There was some controversy about Galloway's use of Smailovic's actions in this book.  Galloway defends his story as being fictional but inspired by Smailovic's public acts.  Smailovic apparently was not told about the book before it was published and felt exploited by it.  However the story came to be told, it is worth knowing.  

Challenges:  Rewind, I Love Library Books, Audiobook

Book Group Reports

The Neighborhood Book Group Neighborhood Book Group met in June to discuss This is Where I Leave You by Jonathan Tropper.  I was a lame book-grouper, and had to leave after only half an hour to go play bunco instead.  Life in suburbia!  Luckily, this book group is all business, so I actually got to do some book discussing before I left.  With the movie coming out this fall, we talked a lot about the characters and the stars who will play them.  Although I love Tina Fey, I just can't see her as Judd's sister, Wendy.  Like 90% of the characters in this book (Am I underestimating?  Is it 100%?), Wendy is having an affair, and her life is just basically  sad.  Maybe Tina will make her situation seem less pathetic.  We also talked about who was the most dysfunctional.  This discussion could last hours.  Most of the group sided with the mom, Hillary, or the younger brother, Phillip.  And, this is where I left them, so I'm not sure where the conversation went from there. 

Next month they (we?) will discuss The Vacationers by Emma Straub.  I'm so bogged down in The Typical Book Group's summer BFB, that I don't think I'll have time to get to this one.

 The Typical Book Group

The Typical Book Group never meets in July, but in June we pick a Big Fat Book (BFB) to read all summer long.  This year we picked . . . And Ladies of the Club by Helen Hooven Santmyer.  Talk about a BFB.  My copy is 1184 pages, and it's actually a little uncomfortable to hold. After two weeks of reading, I am only 200 pages in.  I'll have to pick up my pace if I'm ever going to make it through this!

Tags:  Book Group Reports, Big Fat Books

In Other News:

Local Libraries

Are these cute neighborhood libraries popping up near you? 
My friend, Debby's father-in-law installed one in his front yard.  There's another one in the park at the end of my street.  They are the cutest things.  The idea is, you can pick a book to take, and leave a book for someone else to read.  No sign out slips, no late fees.  It's the honor system at its best.  Debby's F-I-L lives in a bit of a hoity-toity neighborhood, but in an area where lots of people walk, so I think his library will get lots of action.  Doing my best to convert young future Republicans to a more reasonable party, I deposited a copy of The Believer, which is a book review magazine by the McSweeney's people, as well as a cookbook, and my copy of Year of Wonders by Geraldine Brooks.  In exchange, I took a copy of Life After Life by Kate Atkinson, which has been on my TBR list since it became a NYT Notable.  Score!

Winner, Winner, Goldfinch Dinner

Guess what?  I won a copy of The Goldfinch audiobook by Donna Tartt.  Remember way back when when I was giving away a copy?  No, I didn't enter and win my own contest.  Because The Goldfinch won two Audies, there were two copies to give away, and I entered the giveaway on Wholly Books.  And I won!  I can't wait to get it and start listening!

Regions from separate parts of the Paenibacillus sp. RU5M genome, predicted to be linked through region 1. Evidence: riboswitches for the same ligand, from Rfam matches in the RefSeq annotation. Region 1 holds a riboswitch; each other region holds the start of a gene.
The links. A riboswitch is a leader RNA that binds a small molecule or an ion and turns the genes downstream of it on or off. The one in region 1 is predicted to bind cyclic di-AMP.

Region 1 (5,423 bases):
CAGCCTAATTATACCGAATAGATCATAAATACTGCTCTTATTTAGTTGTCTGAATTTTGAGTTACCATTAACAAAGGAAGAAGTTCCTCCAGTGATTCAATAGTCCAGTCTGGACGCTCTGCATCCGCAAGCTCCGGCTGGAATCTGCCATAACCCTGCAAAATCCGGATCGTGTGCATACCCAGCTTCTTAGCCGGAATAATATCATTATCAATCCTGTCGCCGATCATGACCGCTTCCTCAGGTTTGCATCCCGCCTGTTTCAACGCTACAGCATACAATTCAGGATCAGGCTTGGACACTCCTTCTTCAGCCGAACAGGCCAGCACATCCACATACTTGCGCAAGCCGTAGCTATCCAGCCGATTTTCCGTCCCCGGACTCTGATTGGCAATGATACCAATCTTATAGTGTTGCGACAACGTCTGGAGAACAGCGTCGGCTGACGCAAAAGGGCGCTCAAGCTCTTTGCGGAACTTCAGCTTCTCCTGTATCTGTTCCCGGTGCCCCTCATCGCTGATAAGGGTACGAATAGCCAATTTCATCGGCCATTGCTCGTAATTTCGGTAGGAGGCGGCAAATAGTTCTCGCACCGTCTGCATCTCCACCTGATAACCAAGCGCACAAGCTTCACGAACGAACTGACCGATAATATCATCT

Loss of a Legend

On July 3, we lost Louis Zamperini.  The real story here is not that a 97 year old man died, because really, what more could we expect?  What is remarkable is that Zamperini was still alive.  Zamperini was a former Olympic athlete who was shot down over the Pacific during World War II, and then taken as a prisoner of war by the Japanese.  His story is told in Unbroken by Laura Hillenbrand, which Angelina Jolie has turned into a soon to be released movie.  Here is a link to the NYT Obituary.

Man Bookered

On July 23, the Man Booker Prize Longlist was announced.  This was the first year that authors from everywhere around the world were eligible, rather than just authors from Britain, Ireland and the Commonwealth.  So, with Americans now eligible, 5 made the list.  The only author who made it this year who I have read is Joshua Ferris, and the reviews of his recent book, To Rise Again at a Decent Hour have been pretty mixed.  Some might have expected The Goldfinch, which already won the Pulitzer, to edge out a few of the lesser known picks.  However, it was no surprise that Lost for Words by Edward St. Aubyn didn't make the cut.  Lost for Words is a thinly veiled satire of the Man Booker Prize, and it would have been a shock if the Man Booker judges were thick skinned enough to select it.  The Shortlist will be announced on September 9.  My money is on David Mitchell's new book, The Bone Clocks, even though it hasn't been released or reviewed on this side of the pond yet.

August Preview:

In August, I hope to review the following books:

The Circle by Dave Eggers
The Finkler Question by Howard Jacobson
The Goldfinch by Donna Tartt - I'll only get started on this one - it's 32 hours!

Traditional or EBooks
. . . And Ladies of the Club by Helen Hooven Santmyer
Safe Haven by Nicholas Sparks (IF I make it through Ladies)
Life After Life by Kate Atkinson  (OK - this will be a stretch!)